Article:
The Best Wildlife Viewing Spots in Cordova
Here’s our list of the best wildlife viewing spots in Cordova. Search for salmon, shorebirds, and more.
Best Wildlife Viewing Spots in Cordova
Salmon Viewing Spots
Look for the channel to a beaver pond. The channel provides access to the pond for silver salmon fry and can support up to 25,400 young salmon. The fallen trees and brush provide cover from predators. Here you will also find access to Saddlebag Glacier USFA Trail, a 3‑mile trail to Saddlebag Lake, this is the best trail for mountain biking in the district.
While on the highway look for the McKinley Lake Cabin sign and trailhead. From the trailhead, a 2 1⁄2 mile hike will take you to the Forest Service public cabin. Sockeye salmon viewing opportunities exist here and at the location another 75 yards past the cabin. Salmon viewing at this location is from mid July to mid August with best viewing in late July or early August.
This remote site is six miles north of Cordova on the east shore of Nelson Bay and is accessible by boat. Most spawning occurs with pink and chum salmon in intertidal areas and a short distance upstream. Best viewing times are mid-July through late August with best viewing in early August.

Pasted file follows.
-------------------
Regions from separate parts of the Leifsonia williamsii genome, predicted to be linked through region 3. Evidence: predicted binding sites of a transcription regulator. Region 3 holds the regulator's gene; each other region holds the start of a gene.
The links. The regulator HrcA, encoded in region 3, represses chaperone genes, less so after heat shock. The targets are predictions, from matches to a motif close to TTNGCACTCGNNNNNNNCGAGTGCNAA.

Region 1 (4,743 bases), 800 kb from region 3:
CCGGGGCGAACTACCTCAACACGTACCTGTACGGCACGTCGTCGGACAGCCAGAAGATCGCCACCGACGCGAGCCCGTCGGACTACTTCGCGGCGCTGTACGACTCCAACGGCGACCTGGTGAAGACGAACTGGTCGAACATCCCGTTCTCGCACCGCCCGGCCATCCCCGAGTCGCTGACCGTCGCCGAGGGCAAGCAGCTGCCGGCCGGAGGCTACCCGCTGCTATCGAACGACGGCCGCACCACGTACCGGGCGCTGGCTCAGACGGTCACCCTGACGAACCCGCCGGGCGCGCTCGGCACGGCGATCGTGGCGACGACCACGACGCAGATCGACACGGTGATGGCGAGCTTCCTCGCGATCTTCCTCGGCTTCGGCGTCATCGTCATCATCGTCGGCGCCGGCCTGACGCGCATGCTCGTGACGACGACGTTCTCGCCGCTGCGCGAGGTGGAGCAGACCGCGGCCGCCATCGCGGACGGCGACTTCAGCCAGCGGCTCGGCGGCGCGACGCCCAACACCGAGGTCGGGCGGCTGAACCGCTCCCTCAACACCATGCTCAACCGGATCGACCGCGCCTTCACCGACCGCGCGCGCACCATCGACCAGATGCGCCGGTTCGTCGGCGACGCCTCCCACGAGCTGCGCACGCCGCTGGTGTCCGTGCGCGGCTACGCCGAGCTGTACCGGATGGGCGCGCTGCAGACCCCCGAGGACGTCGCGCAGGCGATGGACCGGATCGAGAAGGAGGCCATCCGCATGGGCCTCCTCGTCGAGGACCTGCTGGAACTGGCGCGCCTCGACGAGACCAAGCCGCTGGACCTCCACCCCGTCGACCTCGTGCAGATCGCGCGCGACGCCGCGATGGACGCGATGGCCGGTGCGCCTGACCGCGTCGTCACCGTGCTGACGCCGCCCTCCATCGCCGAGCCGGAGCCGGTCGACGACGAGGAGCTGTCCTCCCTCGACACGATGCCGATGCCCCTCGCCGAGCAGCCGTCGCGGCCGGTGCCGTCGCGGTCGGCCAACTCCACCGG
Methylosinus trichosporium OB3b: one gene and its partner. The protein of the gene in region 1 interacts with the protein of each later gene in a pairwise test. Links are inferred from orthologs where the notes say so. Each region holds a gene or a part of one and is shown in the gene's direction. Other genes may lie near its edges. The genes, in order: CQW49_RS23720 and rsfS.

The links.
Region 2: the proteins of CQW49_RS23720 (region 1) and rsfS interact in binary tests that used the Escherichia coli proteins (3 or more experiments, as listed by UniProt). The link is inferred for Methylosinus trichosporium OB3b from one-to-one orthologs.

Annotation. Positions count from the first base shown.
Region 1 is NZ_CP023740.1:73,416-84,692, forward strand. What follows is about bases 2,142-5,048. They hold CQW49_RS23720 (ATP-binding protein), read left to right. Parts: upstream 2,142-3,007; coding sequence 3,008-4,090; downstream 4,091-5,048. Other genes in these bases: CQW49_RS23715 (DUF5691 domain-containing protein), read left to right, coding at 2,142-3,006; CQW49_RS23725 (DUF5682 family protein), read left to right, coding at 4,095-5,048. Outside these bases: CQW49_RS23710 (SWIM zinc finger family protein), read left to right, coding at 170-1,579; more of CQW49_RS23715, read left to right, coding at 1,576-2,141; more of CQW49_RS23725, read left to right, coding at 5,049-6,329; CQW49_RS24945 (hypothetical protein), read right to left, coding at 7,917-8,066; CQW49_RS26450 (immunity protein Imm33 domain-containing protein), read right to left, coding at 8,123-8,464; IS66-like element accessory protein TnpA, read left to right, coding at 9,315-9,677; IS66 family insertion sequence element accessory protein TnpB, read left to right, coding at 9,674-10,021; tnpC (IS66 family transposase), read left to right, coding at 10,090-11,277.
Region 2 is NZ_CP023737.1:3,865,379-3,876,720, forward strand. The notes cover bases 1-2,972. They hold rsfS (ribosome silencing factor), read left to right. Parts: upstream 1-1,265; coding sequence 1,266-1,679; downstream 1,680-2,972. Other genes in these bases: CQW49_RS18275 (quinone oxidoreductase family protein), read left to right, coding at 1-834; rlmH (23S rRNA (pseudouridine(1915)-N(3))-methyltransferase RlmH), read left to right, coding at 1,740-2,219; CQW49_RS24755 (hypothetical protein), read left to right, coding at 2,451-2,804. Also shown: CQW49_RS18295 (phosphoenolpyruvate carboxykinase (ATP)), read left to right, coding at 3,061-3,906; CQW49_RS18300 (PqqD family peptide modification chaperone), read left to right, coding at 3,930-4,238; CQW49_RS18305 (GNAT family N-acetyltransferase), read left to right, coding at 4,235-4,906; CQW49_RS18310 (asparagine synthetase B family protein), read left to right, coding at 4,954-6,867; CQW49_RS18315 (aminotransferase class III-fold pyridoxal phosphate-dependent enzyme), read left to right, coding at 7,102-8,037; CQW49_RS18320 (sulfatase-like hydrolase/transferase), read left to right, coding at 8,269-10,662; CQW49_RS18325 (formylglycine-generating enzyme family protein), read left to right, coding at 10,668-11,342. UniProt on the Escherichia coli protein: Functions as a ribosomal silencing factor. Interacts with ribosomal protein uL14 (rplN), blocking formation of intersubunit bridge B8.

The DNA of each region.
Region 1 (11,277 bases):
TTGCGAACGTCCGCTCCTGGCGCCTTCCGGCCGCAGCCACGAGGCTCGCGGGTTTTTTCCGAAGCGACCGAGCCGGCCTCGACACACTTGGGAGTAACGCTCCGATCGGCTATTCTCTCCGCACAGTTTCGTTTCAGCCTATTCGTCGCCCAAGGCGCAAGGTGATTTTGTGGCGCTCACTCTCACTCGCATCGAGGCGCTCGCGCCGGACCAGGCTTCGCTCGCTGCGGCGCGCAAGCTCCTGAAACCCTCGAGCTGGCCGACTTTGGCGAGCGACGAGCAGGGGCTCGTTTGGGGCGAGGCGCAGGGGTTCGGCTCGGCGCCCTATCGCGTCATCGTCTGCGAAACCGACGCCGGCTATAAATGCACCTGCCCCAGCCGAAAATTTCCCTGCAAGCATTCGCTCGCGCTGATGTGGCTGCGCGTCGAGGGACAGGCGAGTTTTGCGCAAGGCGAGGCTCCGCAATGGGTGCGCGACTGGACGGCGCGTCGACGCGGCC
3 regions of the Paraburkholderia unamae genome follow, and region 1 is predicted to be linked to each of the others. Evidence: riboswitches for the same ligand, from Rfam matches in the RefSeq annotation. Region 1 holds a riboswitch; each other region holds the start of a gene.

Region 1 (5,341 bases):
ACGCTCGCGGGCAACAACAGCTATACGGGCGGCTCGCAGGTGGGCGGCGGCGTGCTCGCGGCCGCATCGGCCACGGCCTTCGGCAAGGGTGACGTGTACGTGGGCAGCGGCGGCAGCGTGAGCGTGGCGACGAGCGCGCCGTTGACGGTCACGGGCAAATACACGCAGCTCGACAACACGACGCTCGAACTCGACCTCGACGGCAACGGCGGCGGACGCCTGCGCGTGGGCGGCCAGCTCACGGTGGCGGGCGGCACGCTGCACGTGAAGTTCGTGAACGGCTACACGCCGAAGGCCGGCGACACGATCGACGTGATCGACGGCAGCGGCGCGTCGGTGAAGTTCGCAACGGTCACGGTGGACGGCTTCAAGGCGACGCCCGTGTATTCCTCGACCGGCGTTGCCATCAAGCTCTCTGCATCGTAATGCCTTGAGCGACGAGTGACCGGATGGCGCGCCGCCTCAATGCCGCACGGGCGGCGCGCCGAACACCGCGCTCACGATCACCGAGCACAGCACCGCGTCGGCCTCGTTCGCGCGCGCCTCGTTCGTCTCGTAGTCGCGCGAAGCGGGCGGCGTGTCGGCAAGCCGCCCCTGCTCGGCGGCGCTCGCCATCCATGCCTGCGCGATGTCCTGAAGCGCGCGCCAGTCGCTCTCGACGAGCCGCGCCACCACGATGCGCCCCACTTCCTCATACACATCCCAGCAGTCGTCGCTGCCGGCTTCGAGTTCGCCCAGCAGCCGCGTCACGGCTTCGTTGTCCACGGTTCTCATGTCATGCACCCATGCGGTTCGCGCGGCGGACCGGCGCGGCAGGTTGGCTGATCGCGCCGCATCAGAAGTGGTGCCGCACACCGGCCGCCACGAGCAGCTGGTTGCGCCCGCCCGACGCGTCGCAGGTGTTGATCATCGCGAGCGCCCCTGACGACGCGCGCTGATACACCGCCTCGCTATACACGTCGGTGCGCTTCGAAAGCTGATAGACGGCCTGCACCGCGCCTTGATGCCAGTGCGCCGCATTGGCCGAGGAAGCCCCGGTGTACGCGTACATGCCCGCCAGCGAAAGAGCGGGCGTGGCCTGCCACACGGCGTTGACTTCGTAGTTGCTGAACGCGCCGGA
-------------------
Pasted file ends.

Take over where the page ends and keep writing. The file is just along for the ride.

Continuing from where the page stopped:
This is an undeveloped site that provides viewing opportunities of Sockeye salmon from Power Creek Road — four miles northeast of Cordova. Salmon will be in the creek from early July to mid-August with the best viewing in mid to late July. There is parking where the creek passes under the road.
Best Birding Locations
Every year, millions of shorebirds migrate from South America into Alaska where they stop to rest and feed on the Copper River Delta mud flats at Hartney Bay. Located about 5 miles south of Cordova near the end of Whitshed Road, the mudflats are host to thousands of Western Sandpiper during high tide during the first several days of May each year. Additionally, the Copper River Delta near Alaganik Slough is an excellent location to find… ...more
Located at Mile 17 of the Copper River Highway. An accessible boardwalk leads visitors to stunning views of both the expansive wetlands of the Copper River Delta and the surrounding mountains. A wide variety of wetland animals including trumpeter swans, moose, brown bear, and shorebirds can be seen in the area, especially during the spring and fall. The first half of this trail is paved with geoblock, so that it does not have a negative… ...more